Now that the Supreme Court has emasculated the Stolen Valor Act on the grounds that falsely claiming to be a war hero is protected speech, inquiring minds want to know, what about impersonating a police officer? Specifically, a former deputy sheriff claiming to be a deputy sheriff when pulled over for speeding said that the Virginia police impersonation statute under which he was charged was facially unconstitutional under the First Amendment. The federal district court said no, and two out of three judges on the Fourth Circuit panel agreed today:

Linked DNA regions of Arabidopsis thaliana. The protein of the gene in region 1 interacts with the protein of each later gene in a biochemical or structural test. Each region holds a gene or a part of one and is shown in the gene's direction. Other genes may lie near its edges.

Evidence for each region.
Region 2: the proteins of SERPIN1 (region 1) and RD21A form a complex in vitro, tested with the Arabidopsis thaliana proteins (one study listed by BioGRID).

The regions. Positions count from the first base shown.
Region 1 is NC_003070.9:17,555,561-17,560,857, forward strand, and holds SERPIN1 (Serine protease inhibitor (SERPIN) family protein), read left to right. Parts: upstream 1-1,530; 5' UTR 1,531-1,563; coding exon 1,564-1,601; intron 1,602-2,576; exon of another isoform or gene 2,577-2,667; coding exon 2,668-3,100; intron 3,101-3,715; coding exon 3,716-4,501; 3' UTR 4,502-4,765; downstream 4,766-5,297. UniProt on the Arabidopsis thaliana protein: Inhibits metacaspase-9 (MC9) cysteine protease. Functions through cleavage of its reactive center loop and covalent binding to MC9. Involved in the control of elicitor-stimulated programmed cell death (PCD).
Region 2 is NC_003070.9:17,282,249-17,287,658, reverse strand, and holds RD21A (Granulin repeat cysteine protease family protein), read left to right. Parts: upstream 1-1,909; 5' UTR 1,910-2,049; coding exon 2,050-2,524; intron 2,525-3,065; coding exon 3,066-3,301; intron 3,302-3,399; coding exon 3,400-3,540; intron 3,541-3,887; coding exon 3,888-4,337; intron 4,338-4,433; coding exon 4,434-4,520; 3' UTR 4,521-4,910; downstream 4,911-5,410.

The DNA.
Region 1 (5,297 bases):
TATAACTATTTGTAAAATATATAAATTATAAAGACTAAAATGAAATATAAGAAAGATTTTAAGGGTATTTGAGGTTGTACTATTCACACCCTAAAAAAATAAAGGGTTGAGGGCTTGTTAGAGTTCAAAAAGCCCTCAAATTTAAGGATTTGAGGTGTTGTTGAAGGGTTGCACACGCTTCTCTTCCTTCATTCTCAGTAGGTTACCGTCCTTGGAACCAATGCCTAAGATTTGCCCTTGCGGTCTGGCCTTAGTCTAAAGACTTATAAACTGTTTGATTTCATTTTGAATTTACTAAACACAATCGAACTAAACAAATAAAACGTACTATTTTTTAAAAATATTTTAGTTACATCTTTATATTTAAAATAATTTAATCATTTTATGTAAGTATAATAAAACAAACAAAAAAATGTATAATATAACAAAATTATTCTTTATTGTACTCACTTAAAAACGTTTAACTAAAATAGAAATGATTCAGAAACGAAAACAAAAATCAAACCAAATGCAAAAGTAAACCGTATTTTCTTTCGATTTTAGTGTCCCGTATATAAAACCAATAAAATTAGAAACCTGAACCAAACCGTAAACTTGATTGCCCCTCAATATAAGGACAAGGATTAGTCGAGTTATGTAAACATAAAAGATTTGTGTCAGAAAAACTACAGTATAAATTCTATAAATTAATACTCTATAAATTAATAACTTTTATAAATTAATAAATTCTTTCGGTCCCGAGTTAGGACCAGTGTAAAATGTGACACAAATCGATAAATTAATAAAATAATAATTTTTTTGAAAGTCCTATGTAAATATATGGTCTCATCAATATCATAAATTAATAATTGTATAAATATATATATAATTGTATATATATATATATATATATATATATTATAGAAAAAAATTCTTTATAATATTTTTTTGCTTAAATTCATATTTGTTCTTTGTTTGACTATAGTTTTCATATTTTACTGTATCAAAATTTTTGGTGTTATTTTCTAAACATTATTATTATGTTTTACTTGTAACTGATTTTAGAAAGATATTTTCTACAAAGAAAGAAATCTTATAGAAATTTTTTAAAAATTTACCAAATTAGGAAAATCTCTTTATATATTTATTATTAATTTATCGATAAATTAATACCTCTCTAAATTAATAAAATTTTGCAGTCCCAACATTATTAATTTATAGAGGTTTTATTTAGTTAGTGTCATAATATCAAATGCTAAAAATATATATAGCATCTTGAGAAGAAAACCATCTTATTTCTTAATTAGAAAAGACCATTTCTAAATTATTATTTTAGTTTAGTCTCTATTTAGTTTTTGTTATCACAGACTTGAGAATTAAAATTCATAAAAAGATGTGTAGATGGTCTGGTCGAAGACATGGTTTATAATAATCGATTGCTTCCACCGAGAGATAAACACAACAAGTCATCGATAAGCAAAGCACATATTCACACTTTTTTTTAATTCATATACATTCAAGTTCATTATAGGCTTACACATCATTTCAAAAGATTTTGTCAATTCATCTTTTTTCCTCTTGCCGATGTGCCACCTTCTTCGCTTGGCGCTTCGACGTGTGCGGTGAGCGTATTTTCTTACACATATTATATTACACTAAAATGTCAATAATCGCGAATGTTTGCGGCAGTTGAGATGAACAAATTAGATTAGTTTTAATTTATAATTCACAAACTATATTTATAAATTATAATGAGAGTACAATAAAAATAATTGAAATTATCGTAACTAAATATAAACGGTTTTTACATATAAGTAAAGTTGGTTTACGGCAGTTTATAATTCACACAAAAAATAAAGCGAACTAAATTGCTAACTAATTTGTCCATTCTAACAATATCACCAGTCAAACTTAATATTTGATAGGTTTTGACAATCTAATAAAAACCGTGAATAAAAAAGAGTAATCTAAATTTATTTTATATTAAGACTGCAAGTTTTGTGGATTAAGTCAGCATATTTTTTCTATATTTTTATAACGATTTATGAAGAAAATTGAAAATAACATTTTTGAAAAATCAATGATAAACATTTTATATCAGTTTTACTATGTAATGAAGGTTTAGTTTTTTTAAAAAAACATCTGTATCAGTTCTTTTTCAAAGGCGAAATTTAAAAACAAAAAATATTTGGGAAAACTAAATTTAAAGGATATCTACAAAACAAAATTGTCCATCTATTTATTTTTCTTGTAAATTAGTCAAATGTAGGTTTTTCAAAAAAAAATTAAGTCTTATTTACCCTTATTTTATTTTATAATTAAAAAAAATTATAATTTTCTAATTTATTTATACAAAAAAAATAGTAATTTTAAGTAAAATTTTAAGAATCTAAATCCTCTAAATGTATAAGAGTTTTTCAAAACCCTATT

The First Amendment is a central and essential part of our constitutional life. For that reason, it becomes especially important to identify those instances when free speech values are truly implicated and those when they are not. Falsely identifying oneself as a policeman in order to get out of a speeding ticket is simply not the kind of expressive conduct the Fram- ers of our first and one of our greatest amendments had in mind. Accordingly, the judgment of the district court is affirmed.
Here's the opinion (PDF).